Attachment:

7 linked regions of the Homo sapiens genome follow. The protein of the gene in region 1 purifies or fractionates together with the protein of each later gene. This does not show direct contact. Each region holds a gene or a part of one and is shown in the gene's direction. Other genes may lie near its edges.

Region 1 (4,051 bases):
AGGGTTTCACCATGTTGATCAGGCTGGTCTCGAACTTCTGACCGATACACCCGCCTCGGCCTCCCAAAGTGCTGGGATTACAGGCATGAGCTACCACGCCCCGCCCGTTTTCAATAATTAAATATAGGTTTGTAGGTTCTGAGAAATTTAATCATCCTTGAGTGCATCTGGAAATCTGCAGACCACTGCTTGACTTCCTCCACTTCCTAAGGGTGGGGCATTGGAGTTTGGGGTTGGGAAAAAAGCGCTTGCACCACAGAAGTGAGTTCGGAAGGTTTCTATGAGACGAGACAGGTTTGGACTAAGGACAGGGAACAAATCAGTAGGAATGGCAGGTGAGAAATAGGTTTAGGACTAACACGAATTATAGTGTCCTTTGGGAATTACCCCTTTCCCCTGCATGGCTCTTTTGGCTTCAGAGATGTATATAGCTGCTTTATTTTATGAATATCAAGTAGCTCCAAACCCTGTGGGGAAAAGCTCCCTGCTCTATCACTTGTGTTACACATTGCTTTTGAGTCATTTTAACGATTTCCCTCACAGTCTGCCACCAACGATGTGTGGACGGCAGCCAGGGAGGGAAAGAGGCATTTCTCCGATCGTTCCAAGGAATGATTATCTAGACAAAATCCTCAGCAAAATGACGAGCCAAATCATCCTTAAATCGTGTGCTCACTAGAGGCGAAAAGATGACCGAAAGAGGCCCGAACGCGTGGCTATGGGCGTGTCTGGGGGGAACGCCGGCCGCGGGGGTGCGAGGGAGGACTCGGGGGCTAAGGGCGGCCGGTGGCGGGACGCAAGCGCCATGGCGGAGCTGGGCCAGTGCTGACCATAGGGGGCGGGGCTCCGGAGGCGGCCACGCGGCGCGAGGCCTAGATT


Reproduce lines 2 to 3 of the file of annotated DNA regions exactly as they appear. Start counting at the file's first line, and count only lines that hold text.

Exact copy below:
Region 1 (4,051 bases):
AGGGTTTCACCATGTTGATCAGGCTGGTCTCGAACTTCTGACCGATACACCCGCCTCGGCCTCCCAAAGTGCTGGGATTACAGGCATGAGCTACCACGCCCCGCCCGTTTTCAATAATTAAATATAGGTTTGTAGGTTCTGAGAAATTTAATCATCCTTGAGTGCATCTGGAAATCTGCAGACCACTGCTTGACTTCCTCCACTTCCTAAGGGTGGGGCATTGGAGTTTGGGGTTGGGAAAAAAGCGCTTGCACCACAGAAGTGAGTTCGGAAGGTTTCTATGAGACGAGACAGGTTTGGACTAAGGACAGGGAACAAATCAGTAGGAATGGCAGGTGAGAAATAGGTTTAGGACTAACACGAATTATAGTGTCCTTTGGGAATTACCCCTTTCCCCTGCATGGCTCTTTTGGCTTCAGAGATGTATATAGCTGCTTTATTTTATGAATATCAAGTAGCTCCAAACCCTGTGGGGAAAAGCTCCCTGCTCTATCACTTGTGTTACACATTGCTTTTGAGTCATTTTAACGATTTCCCTCACAGTCTGCCACCAACGATGTGTGGACGGCAGCCAGGGAGGGAAAGAGGCATTTCTCCGATCGTTCCAAGGAATGATTATCTAGACAAAATCCTCAGCAAAATGACGAGCCAAATCATCCTTAAATCGTGTGCTCACTAGAGGCGAAAAGATGACCGAAAGAGGCCCGAACGCGTGGCTATGGGCGTGTCTGGGGGGAACGCCGGCCGCGGGGGTGCGAGGGAGGACTCGGGGGCTAAGGGCGGCCGGTGGCGGGACGCAAGCGCCATGGCGGAGCTGGGCCAGTGCTGACCATAGGGGGCGGGGCTCCGGAGGCGGCCACGCGGCGCGAGGCCTAGATT